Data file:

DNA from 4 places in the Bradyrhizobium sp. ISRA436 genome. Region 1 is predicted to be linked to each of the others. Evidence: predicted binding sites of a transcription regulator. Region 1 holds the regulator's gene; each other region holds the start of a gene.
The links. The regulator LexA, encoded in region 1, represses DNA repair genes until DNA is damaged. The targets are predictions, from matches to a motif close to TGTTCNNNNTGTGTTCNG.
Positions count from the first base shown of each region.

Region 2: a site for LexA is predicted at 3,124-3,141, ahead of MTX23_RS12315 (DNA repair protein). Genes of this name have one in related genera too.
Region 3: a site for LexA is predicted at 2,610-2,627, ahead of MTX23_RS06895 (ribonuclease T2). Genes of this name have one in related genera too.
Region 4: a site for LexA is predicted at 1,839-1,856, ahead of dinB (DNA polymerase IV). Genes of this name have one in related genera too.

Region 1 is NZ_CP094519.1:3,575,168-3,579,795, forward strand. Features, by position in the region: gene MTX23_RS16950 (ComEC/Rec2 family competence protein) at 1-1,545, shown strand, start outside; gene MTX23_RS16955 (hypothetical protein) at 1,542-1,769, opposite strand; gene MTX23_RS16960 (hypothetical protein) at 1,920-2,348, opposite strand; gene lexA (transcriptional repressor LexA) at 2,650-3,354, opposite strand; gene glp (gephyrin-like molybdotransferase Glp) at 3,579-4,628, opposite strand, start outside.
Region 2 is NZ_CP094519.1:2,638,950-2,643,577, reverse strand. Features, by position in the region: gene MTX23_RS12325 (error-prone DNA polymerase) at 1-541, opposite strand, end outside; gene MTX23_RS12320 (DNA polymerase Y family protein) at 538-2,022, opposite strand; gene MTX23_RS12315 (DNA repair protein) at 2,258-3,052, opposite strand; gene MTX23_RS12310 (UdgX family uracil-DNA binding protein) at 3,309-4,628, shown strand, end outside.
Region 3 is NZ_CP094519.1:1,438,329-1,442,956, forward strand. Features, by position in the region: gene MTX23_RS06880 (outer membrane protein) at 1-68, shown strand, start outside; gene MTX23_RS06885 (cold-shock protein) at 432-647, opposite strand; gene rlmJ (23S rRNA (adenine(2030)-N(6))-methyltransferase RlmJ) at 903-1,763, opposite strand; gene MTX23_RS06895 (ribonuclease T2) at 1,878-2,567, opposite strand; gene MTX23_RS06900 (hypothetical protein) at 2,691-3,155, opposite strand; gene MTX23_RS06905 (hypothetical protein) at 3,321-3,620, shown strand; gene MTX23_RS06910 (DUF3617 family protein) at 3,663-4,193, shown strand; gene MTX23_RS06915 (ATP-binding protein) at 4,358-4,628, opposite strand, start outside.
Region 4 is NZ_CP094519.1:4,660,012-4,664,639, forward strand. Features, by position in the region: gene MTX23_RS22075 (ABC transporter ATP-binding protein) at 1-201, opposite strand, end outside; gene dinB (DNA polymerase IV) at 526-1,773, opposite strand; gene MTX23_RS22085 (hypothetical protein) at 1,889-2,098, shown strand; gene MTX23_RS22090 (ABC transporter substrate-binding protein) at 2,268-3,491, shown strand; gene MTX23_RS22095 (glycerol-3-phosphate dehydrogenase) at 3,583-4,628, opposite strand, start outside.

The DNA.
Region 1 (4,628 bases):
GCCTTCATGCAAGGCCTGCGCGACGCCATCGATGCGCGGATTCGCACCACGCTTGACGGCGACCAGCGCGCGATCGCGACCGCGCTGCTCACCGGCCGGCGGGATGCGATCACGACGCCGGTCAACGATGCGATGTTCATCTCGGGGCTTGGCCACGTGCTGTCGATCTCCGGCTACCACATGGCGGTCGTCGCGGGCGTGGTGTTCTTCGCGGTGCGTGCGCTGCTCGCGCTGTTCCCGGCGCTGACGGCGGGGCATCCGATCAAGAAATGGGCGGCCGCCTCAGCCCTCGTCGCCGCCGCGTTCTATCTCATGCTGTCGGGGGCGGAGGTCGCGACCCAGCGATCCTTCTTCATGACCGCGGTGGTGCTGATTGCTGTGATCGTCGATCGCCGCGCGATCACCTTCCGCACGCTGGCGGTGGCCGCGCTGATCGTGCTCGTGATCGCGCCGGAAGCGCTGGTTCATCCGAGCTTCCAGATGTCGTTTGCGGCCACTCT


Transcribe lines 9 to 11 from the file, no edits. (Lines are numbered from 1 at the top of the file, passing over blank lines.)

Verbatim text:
Region 3 is NZ_CP094519.1:1,438,329-1,442,956, forward strand. Features, by position in the region: gene MTX23_RS06880 (outer membrane protein) at 1-68, shown strand, start outside; gene MTX23_RS06885 (cold-shock protein) at 432-647, opposite strand; gene rlmJ (23S rRNA (adenine(2030)-N(6))-methyltransferase RlmJ) at 903-1,763, opposite strand; gene MTX23_RS06895 (ribonuclease T2) at 1,878-2,567, opposite strand; gene MTX23_RS06900 (hypothetical protein) at 2,691-3,155, opposite strand; gene MTX23_RS06905 (hypothetical protein) at 3,321-3,620, shown strand; gene MTX23_RS06910 (DUF3617 family protein) at 3,663-4,193, shown strand; gene MTX23_RS06915 (ATP-binding protein) at 4,358-4,628, opposite strand, start outside.
Region 4 is NZ_CP094519.1:4,660,012-4,664,639, forward strand. Features, by position in the region: gene MTX23_RS22075 (ABC transporter ATP-binding protein) at 1-201, opposite strand, end outside; gene dinB (DNA polymerase IV) at 526-1,773, opposite strand; gene MTX23_RS22085 (hypothetical protein) at 1,889-2,098, shown strand; gene MTX23_RS22090 (ABC transporter substrate-binding protein) at 2,268-3,491, shown strand; gene MTX23_RS22095 (glycerol-3-phosphate dehydrogenase) at 3,583-4,628, opposite strand, start outside.

The DNA.